Burundi: More Fiscal Resilience Will Improve Government Effectiveness

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December 19, 2013

BUJUMBURA, December 19, 2013 — Burundi will need to mobilize more domestic revenues and improve its budget transparency in order to reduce poverty more significantly, boost jobs and opportunity, and cushion itself against economic reversals, according to ‘ Strengthening Fiscal Resilience to Promote Government Effectiveness,’ the World Bank’s latest Burundi Public Expenditure Review (PER), which was written in close collaboration with Burundi’s Ministry of Finance and Economic Development Planning.   

The study notes that Burundi has maintained a stable macroeconomic environment and over recent years improved its performance in health, education and gender. In spite of this recent progress, the report says that economic growth remains weak, with GDP rates below expectations.

Compared to neighboring countries in the East-African Community (EAC) and other post-conflict countries, Burundi’s economic growth is modest. With a population growth averaging 3% a year and economic growth forecasted at 5% in the medium term, the country will be greatly challenged to reduce its high poverty rate and improve living standards life conditions for its population without adopting key reforms.

Burundi, a small, landlocked country in the Great Lakes region of Africa, is one of the most aid-dependent countries in the world. The country is vulnerable to external shocks such as volatile food and energy prices, declining aid flows, and the adverse impact of climate change.  These factors are made worse by  the prevalence of current expenditures in government budget, a high level of tax exemptions – counting for as much as three percent of GDP - and limited options to protect it against economic reversals.

The report mobilizes new data to illustrate the need for the government to adopt sound fiscal policies, and to show how falling aid inflows combined with rigid public spending leaves Burundi with little fiscal room to maneuver. A particular concern is that Burundi’s coffee and tea make up almost 70 percent of its total export earnings and that this lack of diverse exports makes it difficult to widen the revenue base and finance public investments.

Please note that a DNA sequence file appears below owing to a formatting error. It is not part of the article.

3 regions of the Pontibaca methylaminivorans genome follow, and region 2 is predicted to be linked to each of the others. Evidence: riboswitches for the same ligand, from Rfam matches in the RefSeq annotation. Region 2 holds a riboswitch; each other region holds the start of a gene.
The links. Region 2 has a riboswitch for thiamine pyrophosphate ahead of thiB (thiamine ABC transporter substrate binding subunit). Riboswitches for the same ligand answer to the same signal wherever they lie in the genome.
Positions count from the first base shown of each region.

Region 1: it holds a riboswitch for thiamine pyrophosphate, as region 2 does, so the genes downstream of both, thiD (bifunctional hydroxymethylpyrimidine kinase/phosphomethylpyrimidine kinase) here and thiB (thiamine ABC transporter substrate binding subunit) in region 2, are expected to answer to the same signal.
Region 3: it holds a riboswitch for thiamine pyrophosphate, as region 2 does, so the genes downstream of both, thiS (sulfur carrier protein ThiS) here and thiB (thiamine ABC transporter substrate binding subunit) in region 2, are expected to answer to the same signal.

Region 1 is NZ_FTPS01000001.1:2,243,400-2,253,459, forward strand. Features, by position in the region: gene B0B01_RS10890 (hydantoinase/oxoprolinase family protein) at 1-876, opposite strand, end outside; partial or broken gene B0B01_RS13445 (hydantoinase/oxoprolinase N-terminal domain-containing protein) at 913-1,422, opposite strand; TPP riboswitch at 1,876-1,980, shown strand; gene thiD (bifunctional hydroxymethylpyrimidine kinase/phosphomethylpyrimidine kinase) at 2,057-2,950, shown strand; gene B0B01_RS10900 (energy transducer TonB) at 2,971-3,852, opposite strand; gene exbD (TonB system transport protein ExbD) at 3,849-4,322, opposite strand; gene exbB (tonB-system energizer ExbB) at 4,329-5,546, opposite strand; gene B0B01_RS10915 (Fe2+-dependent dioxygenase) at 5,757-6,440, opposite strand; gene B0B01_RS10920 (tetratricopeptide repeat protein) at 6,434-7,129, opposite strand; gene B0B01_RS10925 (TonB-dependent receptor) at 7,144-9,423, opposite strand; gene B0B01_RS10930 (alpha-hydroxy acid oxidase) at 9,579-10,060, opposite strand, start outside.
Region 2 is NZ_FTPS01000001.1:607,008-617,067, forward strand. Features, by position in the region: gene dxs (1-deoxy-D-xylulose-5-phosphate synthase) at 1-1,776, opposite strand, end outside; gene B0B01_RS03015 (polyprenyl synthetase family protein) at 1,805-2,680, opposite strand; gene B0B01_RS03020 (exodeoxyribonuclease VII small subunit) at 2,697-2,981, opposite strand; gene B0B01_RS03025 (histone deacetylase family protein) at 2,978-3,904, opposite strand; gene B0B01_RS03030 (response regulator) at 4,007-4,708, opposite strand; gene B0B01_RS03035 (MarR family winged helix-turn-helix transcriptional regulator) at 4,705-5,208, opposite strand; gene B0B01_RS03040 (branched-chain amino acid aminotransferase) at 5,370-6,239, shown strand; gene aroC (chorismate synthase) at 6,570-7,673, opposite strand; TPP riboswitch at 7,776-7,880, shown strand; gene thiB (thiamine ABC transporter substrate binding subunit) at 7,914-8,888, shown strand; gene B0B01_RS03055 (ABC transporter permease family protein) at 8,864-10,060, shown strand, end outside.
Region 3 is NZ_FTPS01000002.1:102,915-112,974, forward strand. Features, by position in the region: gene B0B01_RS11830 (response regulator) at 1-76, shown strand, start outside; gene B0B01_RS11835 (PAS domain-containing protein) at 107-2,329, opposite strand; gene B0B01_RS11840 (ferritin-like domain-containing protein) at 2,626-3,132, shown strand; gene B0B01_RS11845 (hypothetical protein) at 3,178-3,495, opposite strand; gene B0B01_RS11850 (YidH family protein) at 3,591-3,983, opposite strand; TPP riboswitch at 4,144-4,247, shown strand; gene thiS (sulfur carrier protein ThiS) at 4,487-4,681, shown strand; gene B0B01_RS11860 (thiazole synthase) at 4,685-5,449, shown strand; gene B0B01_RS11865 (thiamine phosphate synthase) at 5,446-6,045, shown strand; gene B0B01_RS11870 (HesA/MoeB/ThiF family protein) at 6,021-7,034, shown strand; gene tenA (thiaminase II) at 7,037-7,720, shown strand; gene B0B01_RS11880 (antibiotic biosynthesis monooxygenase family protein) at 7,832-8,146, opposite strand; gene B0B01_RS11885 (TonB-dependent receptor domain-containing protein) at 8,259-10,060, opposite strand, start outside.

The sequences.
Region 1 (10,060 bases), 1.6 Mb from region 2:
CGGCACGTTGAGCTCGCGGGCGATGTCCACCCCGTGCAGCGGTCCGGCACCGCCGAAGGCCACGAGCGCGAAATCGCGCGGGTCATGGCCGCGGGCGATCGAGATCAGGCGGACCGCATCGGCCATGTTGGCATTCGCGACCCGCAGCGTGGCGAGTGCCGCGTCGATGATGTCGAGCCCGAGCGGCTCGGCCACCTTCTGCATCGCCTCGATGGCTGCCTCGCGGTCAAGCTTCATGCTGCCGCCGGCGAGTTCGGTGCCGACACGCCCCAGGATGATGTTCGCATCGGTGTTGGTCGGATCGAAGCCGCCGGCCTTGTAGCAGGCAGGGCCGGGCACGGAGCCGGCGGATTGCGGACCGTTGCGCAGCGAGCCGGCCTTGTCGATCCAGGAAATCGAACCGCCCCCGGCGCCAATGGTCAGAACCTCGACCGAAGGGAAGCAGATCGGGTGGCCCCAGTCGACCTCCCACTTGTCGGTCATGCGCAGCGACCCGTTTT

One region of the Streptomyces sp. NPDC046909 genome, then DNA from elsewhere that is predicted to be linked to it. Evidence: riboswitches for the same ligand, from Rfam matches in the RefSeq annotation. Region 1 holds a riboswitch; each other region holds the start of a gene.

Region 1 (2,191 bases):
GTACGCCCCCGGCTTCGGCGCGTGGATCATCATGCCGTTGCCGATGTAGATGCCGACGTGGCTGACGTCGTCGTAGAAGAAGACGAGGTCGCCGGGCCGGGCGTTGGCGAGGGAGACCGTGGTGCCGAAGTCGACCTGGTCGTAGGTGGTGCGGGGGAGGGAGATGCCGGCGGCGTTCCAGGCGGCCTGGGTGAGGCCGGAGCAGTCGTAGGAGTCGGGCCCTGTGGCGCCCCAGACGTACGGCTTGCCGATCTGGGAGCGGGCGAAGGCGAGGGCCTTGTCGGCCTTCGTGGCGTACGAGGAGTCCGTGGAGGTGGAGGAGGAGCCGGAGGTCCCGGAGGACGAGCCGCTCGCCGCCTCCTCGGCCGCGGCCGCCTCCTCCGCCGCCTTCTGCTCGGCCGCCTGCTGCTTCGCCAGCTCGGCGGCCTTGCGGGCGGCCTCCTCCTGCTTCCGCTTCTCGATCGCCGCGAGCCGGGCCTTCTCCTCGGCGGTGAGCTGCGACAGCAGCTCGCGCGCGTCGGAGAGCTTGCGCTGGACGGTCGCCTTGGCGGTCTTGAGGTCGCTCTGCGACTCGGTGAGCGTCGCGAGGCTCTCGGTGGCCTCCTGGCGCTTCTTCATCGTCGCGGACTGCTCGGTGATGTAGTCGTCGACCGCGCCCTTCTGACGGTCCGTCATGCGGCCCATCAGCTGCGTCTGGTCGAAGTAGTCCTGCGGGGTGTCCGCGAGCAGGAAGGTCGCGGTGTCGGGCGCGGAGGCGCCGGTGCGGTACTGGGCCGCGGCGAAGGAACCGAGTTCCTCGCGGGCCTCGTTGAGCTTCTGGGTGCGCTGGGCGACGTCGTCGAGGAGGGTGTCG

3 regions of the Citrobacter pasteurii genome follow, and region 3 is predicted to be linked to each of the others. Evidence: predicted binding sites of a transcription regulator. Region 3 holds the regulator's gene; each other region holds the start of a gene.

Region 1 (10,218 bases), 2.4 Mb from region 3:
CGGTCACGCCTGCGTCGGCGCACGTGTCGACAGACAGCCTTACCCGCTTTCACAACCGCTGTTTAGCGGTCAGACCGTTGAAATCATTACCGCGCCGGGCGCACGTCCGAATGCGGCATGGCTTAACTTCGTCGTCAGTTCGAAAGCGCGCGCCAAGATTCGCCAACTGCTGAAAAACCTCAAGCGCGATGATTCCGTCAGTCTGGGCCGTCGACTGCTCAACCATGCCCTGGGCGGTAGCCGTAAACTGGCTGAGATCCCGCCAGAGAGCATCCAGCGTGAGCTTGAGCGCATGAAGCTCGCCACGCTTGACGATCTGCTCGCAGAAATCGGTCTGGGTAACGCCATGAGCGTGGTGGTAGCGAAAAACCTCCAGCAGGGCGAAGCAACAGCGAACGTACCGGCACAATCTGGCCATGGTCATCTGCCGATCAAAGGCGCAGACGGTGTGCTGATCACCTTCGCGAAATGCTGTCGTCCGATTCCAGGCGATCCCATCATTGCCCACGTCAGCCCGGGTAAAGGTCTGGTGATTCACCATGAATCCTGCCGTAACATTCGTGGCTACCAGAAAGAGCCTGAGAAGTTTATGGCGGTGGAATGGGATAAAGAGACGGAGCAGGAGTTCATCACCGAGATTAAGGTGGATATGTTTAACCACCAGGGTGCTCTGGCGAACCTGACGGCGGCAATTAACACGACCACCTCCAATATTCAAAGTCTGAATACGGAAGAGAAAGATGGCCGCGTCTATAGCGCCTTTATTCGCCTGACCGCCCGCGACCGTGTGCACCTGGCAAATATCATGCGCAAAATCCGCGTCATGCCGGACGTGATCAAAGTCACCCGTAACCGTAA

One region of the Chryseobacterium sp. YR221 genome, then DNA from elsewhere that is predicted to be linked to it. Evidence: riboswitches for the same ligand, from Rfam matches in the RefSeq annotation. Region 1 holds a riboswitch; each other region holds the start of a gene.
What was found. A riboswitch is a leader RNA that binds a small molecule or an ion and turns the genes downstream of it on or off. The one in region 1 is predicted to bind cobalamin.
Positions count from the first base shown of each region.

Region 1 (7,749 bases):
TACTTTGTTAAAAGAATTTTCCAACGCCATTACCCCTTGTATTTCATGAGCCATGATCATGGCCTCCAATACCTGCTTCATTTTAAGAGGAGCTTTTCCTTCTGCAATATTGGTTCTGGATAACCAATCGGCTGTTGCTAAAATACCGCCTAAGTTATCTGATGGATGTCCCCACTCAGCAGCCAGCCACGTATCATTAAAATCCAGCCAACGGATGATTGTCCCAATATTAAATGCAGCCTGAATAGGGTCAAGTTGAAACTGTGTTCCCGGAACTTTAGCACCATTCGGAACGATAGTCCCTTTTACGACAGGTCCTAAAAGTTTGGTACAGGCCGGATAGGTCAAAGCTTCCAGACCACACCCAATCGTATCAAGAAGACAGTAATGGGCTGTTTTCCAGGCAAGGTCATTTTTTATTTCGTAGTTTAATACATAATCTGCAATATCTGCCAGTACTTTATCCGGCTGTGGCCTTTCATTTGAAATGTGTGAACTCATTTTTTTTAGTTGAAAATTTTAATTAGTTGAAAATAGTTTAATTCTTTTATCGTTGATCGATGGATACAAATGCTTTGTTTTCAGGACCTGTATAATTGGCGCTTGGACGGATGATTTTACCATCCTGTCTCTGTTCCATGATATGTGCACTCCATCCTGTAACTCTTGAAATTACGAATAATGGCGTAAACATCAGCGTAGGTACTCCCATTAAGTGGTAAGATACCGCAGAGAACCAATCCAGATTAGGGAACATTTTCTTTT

In addition, the report suggests that continuous efforts are needed to stabilize current public spending and to comprehensively reform the civil service. Policy measures such as broadening the tax base, increasing the predictability of aid transfers, and improving the quality of budget data could help to overcome the country’s most pressing challenges.  

Future fiscal sustainability will largely depend on the government’s sustained efforts to strengthen revenue mobilization and reform tax administration, while improving transparency in budget planning and execution,” said Rachidi Radji, Country Manager for Burundi.

In the medium terms, priority actions include improving agricultural productivity and maximizing the growth potential of future mining revenues.  

“For the Government, implementing the recommendations outlined in this report will be necessary to improve the structural weaknesses in the management of the public expenditure,” said his Excellency Tabu Abdallah Manirakiza, Burundi’s Minister of Finance and Economic Development Planning.  

The report, which benefitted from close dialogue between the World Bank, the Government of Burundi, and its development partners, suggest a policy framework that “can help Burundi move its future development course away from the danger of a fragility trap and into a new era of sustained growth and reduced poverty,” said Marco Larizza, World Bank Task Team Leader and lead author of the report.

A joint Government-Donor “Technical Working Group” has been formally established to act as a forum for discussion and analysis of the report’s preliminary findings. Valuable comments and inputs have also been received from Civil Society Organizations, with the ultimate goal of promoting more public debate around embracing evidence-based policies. 

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